A3: Bizarre as it may sound, the more North Korea relies on China for sustenance, the more China becomes emasculated regarding the ability to pressure the North. This is because Beijing has no metric for determining how much pressure can force change or how much pressure will lead to collapse. Ironically, when others were funding the North (as during South Korea’s Sunshine Policy), the Chinese had more room to pressure Pyongyang. Now, the weakness of North Korea is the biggest reason why China doesn’t push it harder. At $960, North Korea has the lowest GDP per capita in Northeast Asia, by almost $3,000 (China’s is $3,735). According to Foreign Policy’s latest “Failed States Index,” North Korea is the 19th-most failed state on earth, sandwiched between East Timor and Niger. The last thing the Chinese would want is to force the regime into a tailspin leading to a catastrophic collapse of the state. This could result in massive, uncontrollable refugee flows; unaccounted for nuclear materials; great power confrontation; potential factionalism within the North Korean territory, leading to civil war; and countless other untold horrors Beijing is intent on avoiding. China’s modus operandi has been and will likely continue to be to ever-so-gently push and prod the North Koreans in the direction of Chinese- and Vietnamese-style economic liberalization, being always mindful of the potential threat of a “hard landing” in the North.
Q4: So, what will move China to change views toward North Korea?
A4: There are two answers. At the tactical level, the only time China becomes truly motivated to influence North Korean behavior is when Beijing feels that the situation could spin hopelessly out of control. Beijing felt this way after the first nuclear test in October 2006 (i.e., concerned about how the Bush administration would respond). Arguably, China felt this way when South Korea was adamant about carrying out live-fire artillery exercises last month on the island bombed by the North Koreans (i.e., Beijing played a role in ensuring that the North did not respond to the South’s exercises). At the strategic level, since North Korea’s October 2006 and May 2009 nuclear tests, there have been ongoing debates within China about the need for a shift in their traditional North Korea policy. However, their actions over the course of this past year seem to have dashed many of these hopes. The statement by China’s purported incoming leader, Xi Jinping, that the Korean War was a “great and just war for safeguarding peace,” is not a positive sign either. We all hope for a younger, more pragmatic generation of Chinese officials for whom the historical and ideological ties with the North are a mere fraction of those of the older, ruling class.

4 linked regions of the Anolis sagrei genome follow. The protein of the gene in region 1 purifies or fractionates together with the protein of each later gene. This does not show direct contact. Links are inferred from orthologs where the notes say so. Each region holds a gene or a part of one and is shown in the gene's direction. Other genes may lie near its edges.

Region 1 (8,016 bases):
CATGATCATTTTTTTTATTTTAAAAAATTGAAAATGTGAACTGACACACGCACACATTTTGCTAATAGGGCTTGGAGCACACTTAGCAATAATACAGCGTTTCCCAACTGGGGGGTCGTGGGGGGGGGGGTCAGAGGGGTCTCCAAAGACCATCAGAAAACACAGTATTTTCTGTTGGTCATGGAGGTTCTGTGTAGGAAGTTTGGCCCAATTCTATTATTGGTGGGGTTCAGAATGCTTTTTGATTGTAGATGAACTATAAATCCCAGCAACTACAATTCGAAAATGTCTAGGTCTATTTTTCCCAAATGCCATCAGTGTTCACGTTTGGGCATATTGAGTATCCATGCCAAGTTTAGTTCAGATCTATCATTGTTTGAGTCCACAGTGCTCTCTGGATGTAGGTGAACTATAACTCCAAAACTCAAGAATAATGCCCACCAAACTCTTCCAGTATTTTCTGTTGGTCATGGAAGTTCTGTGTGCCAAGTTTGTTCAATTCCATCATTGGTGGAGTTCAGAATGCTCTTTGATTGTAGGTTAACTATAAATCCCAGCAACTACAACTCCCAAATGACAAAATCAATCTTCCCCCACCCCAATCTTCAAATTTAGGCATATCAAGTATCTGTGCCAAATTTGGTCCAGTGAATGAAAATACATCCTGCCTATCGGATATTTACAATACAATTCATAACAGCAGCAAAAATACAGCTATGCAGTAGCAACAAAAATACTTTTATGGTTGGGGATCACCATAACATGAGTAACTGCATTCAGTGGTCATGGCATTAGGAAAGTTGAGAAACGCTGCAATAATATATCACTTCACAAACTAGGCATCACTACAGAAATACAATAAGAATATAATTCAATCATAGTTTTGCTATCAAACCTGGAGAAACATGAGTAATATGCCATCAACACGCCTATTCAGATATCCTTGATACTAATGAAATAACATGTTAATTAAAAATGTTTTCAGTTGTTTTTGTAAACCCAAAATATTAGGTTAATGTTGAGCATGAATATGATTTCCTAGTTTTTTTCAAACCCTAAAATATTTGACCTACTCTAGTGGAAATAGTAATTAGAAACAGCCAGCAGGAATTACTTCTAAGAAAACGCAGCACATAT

Q5: What would the Obama administration want China to do specifically?
A5: Three measures seem appropriate. First, the administration probably wants China to compel the North to abide by the 1953 armistice and cease provocations. One simple way of doing this would be for Beijing to state clearly that it opposes any North Korean actions that violate the 1953 armistice (e.g., the Yeonpyeong Island shelling) to which China is a signatory.
Second, Chinese diplomacy should focus on “pre-positioning” the North for an eventual return to Six-Party Talks, which entails: (a) inter-Korean talks and conveyance of condolences for the Korean lives lost in the Cheonan and Yeonpyeong attacks; (b) a North Korean commitment to the 2005 and 2007 denuclearization agreements; and (c) a North Korean commitment to freeze uranium enrichment programs.
Third, the administration would probably want Beijing to cooperate more closely on limiting the proliferation risks from the North, including curtailment of proliferation-related financial activities and more secure monitoring of land, sea, and air routes out of the North.
Victor Cha holds the Korea Chair at the Center for Strategic and International Studies (CSIS) in Washington, D.C.